Hence, this appeal.8

The Issues

1. Whether respondent's petition for appointment as sole administratrix of the conjugal property, accounting, etc. against her husband Alberto J. Lopez established a cause of action against petitioner.

2. Whether petitioner's inclusion as party defendant is essential in the proceedings for a complete adjudication of the controversy.9

The Court's Ruling

We grant the petition. We resolve the issues in seriatim.

First issue: whether a cause of action exists against petitioner in the proceedings below. "A cause of action is an act or omission of one party the defendant in violation of the legal right of the other."10 The elements of a cause of action are:

(1) a right in favor of the plaintiff by whatever means and under whatever law it arises or is created;

(2) an obligation on the part of the named defendant to respect or not to violate such right; and

(3) an act or omission on the part of such defendant in violation of the right of the plaintiff or constituting a breach of the obligation of the defendant to the plaintiff for which the latter may maintain an action for recovery of damages.11

A cause of action is sufficient if a valid judgment may be rendered thereon if the alleged facts were admitted or proved.12

In order to sustain a motion to dismiss for lack of cause of action, the complaint must show that the claim for relief does not exist, rather than that a claim has been merely defectively stated or is ambiguous, indefinite or uncertain.13

Hence, to determine the sufficiency of the cause of action alleged in Special Proceedings M-3630, we assays its allegations.

In Part Two on the "Nature of [the] Complaint," respondent Angelina Mejia Lopez summarized the causes of action alleged in the complaint below.

The complaint is by an aggrieved wife against her husband.

Nowhere in the allegations does it appear that relief is sought against petitioner. Respondent's causes of action were all against her husband.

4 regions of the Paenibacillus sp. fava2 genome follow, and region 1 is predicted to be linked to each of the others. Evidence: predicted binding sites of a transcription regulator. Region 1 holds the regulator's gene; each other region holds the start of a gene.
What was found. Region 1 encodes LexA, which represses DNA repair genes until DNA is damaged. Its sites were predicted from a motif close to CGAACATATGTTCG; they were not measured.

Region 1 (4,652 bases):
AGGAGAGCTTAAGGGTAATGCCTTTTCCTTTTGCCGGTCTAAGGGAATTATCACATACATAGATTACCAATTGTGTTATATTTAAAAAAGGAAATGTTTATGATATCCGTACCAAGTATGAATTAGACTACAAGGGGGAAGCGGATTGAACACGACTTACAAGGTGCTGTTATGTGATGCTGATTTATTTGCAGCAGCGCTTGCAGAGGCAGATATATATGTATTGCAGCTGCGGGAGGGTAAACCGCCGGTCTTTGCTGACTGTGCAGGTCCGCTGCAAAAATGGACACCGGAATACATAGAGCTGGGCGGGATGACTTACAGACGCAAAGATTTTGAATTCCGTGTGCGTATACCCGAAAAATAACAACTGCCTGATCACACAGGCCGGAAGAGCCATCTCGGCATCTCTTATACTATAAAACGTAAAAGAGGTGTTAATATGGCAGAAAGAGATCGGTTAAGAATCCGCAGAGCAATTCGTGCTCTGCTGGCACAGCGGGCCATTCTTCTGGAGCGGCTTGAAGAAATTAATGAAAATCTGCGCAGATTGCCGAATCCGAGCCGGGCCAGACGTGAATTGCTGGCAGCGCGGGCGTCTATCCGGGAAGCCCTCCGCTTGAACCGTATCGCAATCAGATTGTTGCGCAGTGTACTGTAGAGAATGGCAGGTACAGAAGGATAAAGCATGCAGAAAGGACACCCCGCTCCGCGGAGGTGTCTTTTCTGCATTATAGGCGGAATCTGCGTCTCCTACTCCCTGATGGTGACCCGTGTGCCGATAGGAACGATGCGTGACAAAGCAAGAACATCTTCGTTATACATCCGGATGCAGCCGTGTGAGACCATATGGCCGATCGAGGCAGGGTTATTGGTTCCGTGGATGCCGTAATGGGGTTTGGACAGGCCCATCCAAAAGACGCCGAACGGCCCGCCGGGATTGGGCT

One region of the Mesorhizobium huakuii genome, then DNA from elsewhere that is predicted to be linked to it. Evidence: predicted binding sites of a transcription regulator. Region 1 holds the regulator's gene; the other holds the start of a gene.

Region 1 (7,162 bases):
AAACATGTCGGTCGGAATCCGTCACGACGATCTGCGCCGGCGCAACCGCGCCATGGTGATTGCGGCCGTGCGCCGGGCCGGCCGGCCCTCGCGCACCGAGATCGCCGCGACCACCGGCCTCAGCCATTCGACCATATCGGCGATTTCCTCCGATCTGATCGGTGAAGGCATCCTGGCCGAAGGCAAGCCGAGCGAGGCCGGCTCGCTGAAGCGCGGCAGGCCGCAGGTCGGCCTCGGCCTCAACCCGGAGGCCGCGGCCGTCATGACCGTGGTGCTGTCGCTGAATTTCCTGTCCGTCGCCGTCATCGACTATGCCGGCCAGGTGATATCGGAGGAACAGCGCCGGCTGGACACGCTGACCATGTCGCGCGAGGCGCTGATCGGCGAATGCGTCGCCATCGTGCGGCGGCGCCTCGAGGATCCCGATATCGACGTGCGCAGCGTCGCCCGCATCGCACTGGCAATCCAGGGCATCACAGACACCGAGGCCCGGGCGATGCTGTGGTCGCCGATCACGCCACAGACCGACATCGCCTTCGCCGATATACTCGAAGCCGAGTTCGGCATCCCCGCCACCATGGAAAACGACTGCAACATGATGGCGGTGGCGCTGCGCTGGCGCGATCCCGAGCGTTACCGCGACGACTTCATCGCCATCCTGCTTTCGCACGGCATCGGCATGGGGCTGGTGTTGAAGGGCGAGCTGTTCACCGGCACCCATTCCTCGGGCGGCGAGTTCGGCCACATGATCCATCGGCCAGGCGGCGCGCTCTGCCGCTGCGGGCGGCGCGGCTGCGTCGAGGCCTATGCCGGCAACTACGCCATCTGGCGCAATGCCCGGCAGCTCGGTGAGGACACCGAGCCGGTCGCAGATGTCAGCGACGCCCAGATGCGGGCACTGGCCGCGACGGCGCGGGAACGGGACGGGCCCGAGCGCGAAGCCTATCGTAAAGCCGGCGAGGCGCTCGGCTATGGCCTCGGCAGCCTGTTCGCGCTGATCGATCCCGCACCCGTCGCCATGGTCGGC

The first cause of action is for judicial appointment of respondent as administratrix of the conjugal partnership or absolute community property arising from her marriage to Alberto J. Lopez. Petitioner is a complete stranger to this cause of action. Article 128 of the Family Code refers only to spouses, to wit:

"If a spouse without just cause abandons the other or fails to comply with his or her obligations to the family, the aggrieved spouse may petition the court for receivership, for judicial separation of property, or for authority to be the sole administrator of the conjugal partnership property xxx"

The administration of the property of the marriage is entirely between them, to the exclusion of all other persons. Respondent alleges that Alberto J. Lopez is her husband. Therefore, her first cause of action is against Alberto J. Lopez. There is no right-duty relation between petitioner and respondent that can possibly support a cause of action. In fact, none of the three elements of a cause of action exists.

The second cause of action is for an accounting "by respondent husband."14 The accounting of conjugal partnership arises from or is an incident of marriage.

Petitioner has nothing to do with the marriage between respondent Alberto J. Lopez. Hence, no cause of action can exist against petitioner on this ground.

Respondent's alternative cause of action is for forfeiture of Alberto J. Lopez' share in the co-owned property "acquired during his illicit relationship and cohabitation with [petitioner]"15 and for the "dissolution of the conjugal partnership of gains between him [Alberto J. Lopez] and the [respondent]."

The third cause of action is essentially for forfeiture of Alberto J. Lopez' share in property co-owned by him and petitioner. It does not involve the issue of validity of the co-ownership between Alberto J. Lopez and petitioner. The issue is whether there is basis in law to forfeit Alberto J. Lopez' share, if any there be, in property co-owned by him with petitioner.

Respondent's asserted right to forfeit extends to Alberto J. Lopez' share alone. Failure of Alberto J. Lopez to surrender such share, assuming the trial court finds in respondent's favor, results in a breach of an obligation to respondent and gives rise to a cause of action.16 Such cause of action, however, pertains to Alberto J. Lopez, not petitioner.